New-generation insulins have significantly less hypoglycemia risk than human insulins. Rapid-acting insulin analogs have faster onset and shorter duration of action and are associated with less risk of late postprandial hypoglycemia than regular insulin. In trials, they were associated with reduced risk of nocturnal hypoglycemia by 45% and severe hypoglycemia by 20%.[30] When compared to NPH, insulin glargine (U-100) and detemir have a relatively flat time–action profile and significantly lower risk of overall and nocturnal hypoglycemia in both T1DM and T2DM.[20],[31],[32],[33] Furthermore, ultra-long basal insulins such as U-300 glargine and degludec have flat and stable time–action profile and offer even lower risk of hypoglycemia compared to U-100 glargine.[34] These newer ultra-long analogs further reduce the risk of nocturnal hypoglycemia over glargine by 25%.[30]

While the risk of overall hypoglycemia was reported to be similar with analog premix insulin compared to human premix insulin, the risk of nocturnal and major hypoglycemia episodes was significantly lower.[35],[36] The risk of nocturnal and confirmed hypoglycemia is further reduced with insulin aspart-degludec coformulation compared to biphasic aspart.[37]

Most insulin trials have a noninferiority and treat-to-target design and usually exclude patients at high risk of hypoglycemia. Hence, they are likely to underestimate the benefits of newer insulins in patients at greater risk of hypoglycemia.[30] Therefore, most guidelines recommend that insulin analogs be preferred over conventional insulins due to their lower risk of hypoglycemia.[38],[39]

Choice of insulin regimen and delivery device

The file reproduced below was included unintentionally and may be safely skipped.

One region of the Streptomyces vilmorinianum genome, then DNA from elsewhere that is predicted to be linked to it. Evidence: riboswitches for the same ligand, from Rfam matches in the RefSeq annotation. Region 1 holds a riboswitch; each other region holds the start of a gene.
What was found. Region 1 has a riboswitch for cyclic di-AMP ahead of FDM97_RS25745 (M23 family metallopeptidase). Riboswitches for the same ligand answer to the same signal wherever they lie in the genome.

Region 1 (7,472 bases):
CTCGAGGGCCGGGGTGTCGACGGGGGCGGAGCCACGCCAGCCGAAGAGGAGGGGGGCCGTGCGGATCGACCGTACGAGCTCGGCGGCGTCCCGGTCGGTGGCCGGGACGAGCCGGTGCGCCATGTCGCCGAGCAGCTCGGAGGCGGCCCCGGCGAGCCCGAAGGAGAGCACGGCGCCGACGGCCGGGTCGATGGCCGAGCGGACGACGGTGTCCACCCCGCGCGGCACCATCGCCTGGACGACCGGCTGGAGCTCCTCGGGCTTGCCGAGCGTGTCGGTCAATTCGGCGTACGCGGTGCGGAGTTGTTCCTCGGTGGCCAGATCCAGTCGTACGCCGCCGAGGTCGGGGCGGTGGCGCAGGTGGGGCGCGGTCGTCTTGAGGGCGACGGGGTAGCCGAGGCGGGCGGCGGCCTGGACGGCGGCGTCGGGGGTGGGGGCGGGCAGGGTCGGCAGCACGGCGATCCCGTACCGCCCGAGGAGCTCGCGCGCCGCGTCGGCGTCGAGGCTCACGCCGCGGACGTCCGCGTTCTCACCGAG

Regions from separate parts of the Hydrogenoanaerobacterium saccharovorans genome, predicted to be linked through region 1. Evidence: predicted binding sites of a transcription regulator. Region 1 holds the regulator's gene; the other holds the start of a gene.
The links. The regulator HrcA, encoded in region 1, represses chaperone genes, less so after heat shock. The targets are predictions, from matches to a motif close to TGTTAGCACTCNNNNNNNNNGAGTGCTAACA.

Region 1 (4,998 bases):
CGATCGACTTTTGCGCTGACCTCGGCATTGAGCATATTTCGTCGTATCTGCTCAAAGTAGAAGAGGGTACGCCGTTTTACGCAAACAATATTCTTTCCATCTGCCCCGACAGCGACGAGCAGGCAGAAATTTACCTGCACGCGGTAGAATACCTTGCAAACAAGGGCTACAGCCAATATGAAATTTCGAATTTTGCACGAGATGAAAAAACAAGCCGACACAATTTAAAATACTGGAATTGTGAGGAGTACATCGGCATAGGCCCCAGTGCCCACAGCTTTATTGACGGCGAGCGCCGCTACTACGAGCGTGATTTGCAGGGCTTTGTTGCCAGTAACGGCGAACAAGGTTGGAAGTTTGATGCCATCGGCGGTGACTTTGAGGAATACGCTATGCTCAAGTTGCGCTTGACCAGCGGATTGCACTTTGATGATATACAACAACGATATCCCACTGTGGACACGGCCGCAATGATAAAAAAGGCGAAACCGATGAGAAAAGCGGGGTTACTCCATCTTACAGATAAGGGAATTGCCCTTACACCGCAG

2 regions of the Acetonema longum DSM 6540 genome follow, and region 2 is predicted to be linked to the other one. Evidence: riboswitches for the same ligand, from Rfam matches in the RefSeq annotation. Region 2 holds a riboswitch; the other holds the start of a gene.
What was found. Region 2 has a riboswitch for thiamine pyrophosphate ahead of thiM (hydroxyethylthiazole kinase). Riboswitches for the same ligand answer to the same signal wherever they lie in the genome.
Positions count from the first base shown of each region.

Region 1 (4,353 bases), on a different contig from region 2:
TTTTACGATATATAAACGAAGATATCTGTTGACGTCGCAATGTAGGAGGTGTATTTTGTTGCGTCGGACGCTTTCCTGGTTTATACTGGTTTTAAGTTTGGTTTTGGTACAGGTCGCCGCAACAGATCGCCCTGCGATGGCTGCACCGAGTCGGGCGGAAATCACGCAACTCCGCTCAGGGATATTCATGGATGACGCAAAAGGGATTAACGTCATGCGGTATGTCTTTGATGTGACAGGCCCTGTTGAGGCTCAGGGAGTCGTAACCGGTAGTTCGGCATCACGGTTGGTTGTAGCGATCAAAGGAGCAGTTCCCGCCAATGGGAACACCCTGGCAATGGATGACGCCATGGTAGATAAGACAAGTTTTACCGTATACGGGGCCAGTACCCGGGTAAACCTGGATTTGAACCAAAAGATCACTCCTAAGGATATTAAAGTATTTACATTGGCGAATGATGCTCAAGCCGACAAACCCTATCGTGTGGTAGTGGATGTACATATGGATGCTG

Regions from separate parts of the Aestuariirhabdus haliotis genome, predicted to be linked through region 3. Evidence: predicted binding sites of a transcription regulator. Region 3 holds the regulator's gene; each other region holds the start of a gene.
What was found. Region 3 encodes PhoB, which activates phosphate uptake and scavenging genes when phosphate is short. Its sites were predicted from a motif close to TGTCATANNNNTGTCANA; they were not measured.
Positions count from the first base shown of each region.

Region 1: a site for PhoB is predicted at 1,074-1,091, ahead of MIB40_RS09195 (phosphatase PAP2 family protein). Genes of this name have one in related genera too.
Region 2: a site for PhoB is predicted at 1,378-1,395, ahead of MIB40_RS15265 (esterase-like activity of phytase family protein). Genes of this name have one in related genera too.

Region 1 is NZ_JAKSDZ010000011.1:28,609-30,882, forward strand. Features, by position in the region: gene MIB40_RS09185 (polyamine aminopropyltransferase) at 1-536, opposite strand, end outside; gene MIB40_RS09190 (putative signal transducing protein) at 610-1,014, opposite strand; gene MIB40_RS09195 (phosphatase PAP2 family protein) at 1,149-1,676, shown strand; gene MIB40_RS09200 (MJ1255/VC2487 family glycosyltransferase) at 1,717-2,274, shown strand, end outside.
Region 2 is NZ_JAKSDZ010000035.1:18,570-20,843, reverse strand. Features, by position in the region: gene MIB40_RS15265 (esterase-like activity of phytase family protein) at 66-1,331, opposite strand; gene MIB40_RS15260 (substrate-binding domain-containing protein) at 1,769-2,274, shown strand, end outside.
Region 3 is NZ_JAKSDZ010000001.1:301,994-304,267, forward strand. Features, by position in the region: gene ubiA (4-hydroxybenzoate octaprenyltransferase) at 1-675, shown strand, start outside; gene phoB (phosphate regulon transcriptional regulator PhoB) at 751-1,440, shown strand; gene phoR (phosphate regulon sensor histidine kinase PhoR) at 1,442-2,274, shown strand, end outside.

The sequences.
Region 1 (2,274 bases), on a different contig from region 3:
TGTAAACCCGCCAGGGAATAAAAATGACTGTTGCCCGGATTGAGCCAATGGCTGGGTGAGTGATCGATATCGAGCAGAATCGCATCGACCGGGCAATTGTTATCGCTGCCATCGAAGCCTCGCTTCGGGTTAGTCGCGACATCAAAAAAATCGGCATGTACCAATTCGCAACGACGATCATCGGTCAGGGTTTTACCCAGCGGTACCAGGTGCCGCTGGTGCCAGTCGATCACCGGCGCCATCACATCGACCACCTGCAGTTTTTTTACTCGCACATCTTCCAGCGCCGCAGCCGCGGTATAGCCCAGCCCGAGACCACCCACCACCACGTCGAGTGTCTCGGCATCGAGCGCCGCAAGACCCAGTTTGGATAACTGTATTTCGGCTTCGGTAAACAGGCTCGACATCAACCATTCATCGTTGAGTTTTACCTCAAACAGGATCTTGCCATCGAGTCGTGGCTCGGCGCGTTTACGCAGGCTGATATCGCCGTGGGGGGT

Insulin regimen should be tailored to the current glycemic status and dominant glucose trends, dietary and exercise habits, and patient expectations.

Basal insulin added to other antidiabetic medications (oral or injectable) is the most common insulin regimen recommended for insulin initiation in persons with T2DM. This offers lower risk of hypoglycemia, especially with newer basal insulin analogs.[39] Premix insulin analogs and basal bolus regimens are used for intensification of insulin therapy but require more frequent monitoring of blood glucose and appropriate dose titration. Premix insulin-based regimens offer less flexibility in meal timings than basal alone or basal-plus regimens with resultant increased hypoglycemia risk.[39]

For patients with T1DM or patients with T2DM who have significant insulinopenia, a standard basal bolus or multiple daily injections (MDI) regimen and insulin pumps using insulin analogs offer the most physiological replacement strategy and lower risk of hypoglycemia.[39] MDI also offers flexibility and ability to individually titrate basal and prandial insulin doses.

Concomitant use of sulfonylureas and glinides in persons with T2DM may increase the risk of hypoglycemia. While insulin secretatogues can be continued with basal insulin, their use is best avoided along with more intensive regimens of premix insulin or basal-bolus insulin. On the other hand, the risk of hypoglycemia is less with concomitant use of metformin, thiazolidinediones, dipeptidyl peptidase 4 inhibitors, sodium glucose co-transporter 2 (SGLT2) inhibitors, and glucagon-like polypeptide-1 receptor agonists.[1],[10] However, appropriate reductions in insulin dose guided by self-monitoring of blood glucose (SMBG) profile should be considered when adding another antidiabetic agent.

Appropriate insulin delivery devices should also be chosen to minimize errors in insulin administration that can lead to hypoglycemia. Insulin pen devices allow for more accurate dose administration with less chances of dosing errors. A meta-analysis suggests that insulin pens are associated with a lower risk of hypoglycemia compared to vials and syringes.[40] Newer insulin delivery devices such as insulin pumps have been consistently associated with lower risk of hypoglycemia (as discussed later).

Glucose monitoring